The B-52s

Joseph Cultice

The B-52s

The B-52s Shack Up at the Ventura Theater

Kitsch Rock Megastars Play the South Coast on Thursday, January 12

Nowadays, Athens, Georgia, is a hotbed of left-of-center alt-rock acts. (Think: Of Montreal, Danger Mouse, and recent S.B. stoppers-by Reptar). Back in the ’70s, though, the Athens scene was an as-yet-unknown musical epicenter. That is, until The B-52s came along. Since forming in 1975, the kitschy pop rockers (alongside notable icons like REM and Neutral Milk Hotel) have helped to put their little college town on the musical map — and inspired a whole slew of oddball acts in the process. With 30 years of history, and an unmistakable aesthetic, The B-52s are known today for penning some of modern rock’s most tried-and-true party tunes (“Rock Lobster,” “Love Shack”). And on Thursday, January 12, at 8 p.m., the band brings that party to the South Coast, where they’ll take the stage at the Majestic Ventura Theater (26 S. Chestnut St., Ventura) for a night’s worth of live music well worth the drive. For just a few reasons to make the trek, check out our list of B-52s goodies below. For tickets and information, call 653-0721 or visit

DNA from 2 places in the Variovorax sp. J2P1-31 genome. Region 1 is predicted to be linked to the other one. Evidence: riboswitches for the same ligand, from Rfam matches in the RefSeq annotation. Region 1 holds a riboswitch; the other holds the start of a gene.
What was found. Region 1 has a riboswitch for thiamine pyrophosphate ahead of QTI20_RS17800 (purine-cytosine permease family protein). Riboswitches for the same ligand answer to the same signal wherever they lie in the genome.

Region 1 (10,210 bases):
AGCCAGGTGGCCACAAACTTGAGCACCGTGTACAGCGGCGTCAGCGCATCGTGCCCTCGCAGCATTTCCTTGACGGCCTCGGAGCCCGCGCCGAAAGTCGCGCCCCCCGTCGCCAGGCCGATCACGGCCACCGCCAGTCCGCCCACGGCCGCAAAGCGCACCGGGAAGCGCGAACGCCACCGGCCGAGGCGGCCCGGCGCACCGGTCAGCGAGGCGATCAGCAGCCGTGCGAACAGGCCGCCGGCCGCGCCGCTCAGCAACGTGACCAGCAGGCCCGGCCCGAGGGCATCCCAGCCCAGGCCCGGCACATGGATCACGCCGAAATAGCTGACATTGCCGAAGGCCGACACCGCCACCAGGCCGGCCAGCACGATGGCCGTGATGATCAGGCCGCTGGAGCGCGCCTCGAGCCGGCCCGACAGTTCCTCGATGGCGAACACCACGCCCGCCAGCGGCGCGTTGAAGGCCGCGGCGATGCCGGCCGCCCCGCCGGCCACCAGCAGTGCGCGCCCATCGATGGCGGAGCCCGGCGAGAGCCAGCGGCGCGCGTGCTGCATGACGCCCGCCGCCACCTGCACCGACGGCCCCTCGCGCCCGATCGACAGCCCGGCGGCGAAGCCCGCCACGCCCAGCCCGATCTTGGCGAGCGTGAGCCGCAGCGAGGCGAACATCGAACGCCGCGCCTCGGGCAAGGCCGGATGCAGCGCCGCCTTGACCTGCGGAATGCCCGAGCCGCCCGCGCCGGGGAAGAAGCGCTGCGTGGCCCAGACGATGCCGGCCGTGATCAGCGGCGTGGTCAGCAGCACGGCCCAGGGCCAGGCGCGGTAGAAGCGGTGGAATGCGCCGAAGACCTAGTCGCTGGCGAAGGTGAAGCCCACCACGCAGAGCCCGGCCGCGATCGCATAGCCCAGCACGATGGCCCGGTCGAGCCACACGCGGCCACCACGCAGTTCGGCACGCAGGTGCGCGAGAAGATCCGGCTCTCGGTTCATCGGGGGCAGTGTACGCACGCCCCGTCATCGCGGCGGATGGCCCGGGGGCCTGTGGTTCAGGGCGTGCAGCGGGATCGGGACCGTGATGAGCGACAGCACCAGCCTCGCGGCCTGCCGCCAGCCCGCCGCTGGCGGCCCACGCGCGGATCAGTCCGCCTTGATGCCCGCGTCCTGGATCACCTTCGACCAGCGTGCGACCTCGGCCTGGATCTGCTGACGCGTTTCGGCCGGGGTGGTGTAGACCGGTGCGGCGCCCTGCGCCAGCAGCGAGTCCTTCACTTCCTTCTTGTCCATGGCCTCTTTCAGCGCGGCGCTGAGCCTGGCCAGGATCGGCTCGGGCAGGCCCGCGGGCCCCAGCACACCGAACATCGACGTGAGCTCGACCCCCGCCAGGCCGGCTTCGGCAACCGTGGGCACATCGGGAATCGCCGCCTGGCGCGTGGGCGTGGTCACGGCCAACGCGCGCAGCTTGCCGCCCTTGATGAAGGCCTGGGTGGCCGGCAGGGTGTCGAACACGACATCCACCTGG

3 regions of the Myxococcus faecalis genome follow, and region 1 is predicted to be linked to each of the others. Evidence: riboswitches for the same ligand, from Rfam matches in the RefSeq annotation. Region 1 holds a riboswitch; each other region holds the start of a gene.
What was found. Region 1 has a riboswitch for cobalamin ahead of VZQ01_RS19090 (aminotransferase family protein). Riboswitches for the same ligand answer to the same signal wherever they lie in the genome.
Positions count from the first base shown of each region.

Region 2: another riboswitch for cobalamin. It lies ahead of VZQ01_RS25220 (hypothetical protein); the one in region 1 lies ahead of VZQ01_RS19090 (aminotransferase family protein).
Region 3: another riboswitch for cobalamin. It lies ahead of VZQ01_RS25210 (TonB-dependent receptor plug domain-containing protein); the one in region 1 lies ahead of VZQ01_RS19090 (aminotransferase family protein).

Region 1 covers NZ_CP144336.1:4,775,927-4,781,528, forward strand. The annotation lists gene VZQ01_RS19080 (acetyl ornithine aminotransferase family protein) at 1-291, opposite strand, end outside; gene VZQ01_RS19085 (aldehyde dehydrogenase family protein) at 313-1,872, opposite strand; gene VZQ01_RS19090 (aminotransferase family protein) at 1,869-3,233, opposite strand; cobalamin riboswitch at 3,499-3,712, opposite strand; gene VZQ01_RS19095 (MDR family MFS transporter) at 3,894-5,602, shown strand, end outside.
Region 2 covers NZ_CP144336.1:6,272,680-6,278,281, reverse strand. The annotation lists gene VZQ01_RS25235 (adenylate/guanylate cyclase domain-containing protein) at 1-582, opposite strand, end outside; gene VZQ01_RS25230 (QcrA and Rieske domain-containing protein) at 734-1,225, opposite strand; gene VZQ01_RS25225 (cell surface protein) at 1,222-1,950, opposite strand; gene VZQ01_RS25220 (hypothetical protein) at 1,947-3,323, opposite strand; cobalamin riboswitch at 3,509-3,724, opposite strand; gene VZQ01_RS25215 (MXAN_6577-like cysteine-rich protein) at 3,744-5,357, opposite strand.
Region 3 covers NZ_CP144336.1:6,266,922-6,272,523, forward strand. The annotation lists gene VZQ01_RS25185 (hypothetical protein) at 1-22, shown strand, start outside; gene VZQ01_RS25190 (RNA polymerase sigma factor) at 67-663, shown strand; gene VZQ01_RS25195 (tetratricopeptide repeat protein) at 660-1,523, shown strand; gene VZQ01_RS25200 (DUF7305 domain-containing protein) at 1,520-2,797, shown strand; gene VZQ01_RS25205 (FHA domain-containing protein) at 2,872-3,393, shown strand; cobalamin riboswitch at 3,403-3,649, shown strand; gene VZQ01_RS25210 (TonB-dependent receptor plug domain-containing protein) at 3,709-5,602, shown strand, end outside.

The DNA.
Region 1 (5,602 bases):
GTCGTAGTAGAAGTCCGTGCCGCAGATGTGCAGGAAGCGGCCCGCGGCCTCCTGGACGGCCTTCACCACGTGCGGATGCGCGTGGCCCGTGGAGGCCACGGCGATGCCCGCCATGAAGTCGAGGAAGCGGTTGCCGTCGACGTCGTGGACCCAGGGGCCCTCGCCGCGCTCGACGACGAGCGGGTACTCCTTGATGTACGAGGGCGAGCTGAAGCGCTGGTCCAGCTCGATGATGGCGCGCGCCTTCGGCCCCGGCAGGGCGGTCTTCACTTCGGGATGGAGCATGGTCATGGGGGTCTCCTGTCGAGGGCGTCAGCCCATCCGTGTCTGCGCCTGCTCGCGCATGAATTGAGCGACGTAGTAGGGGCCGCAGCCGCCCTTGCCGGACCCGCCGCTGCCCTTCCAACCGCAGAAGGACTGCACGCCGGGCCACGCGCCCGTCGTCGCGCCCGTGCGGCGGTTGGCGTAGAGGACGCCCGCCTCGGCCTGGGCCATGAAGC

1) The Outfits: Fewer bands have mastered the look, or gained as much notoriety for their duds, as The B-52s. Since first landing on the charts with “Rock Lobster” in 1978, the group has conjured images of outlandish color palettes, over-the-top outfits, and mile-high hairdos that put most John Waters characters to shame. Better yet, the quirky, tiki-chic aesthetic has stayed with them all these years, and will no doubt incite more than a few fans to dress up for the live show.

2) The Hits: There’s no denying that New Wave hit its peak in the 1980s, with bands like Devo, Culture Club, The Talking Heads, and The B-52s leading the “weirder-is-better” charge. As such, synth-heavy, spoken-word-driven songs like “Love Shack,” “Planet Claire,” and “Private Idaho” have become The B-52s’ calling cards, and remain some of the most fun-loving and party-starting jams of the era.

3) The Delivery: Call-and-response deliveries are nearly as old as lyrical music itself, but The B-52s undoubtedly ushered the style into a whole new era. Frontman Fred Schneider and leading ladies Cindy Wilson and Kate Pierson play off each other like few others, and the combination of his monotone speak-sing and their lilting vocal tones has become the band’s oddly intoxicating signature. And with a tour schedule that’s been going strong since 2008, you can bet these three are still at the tip-top of their game.

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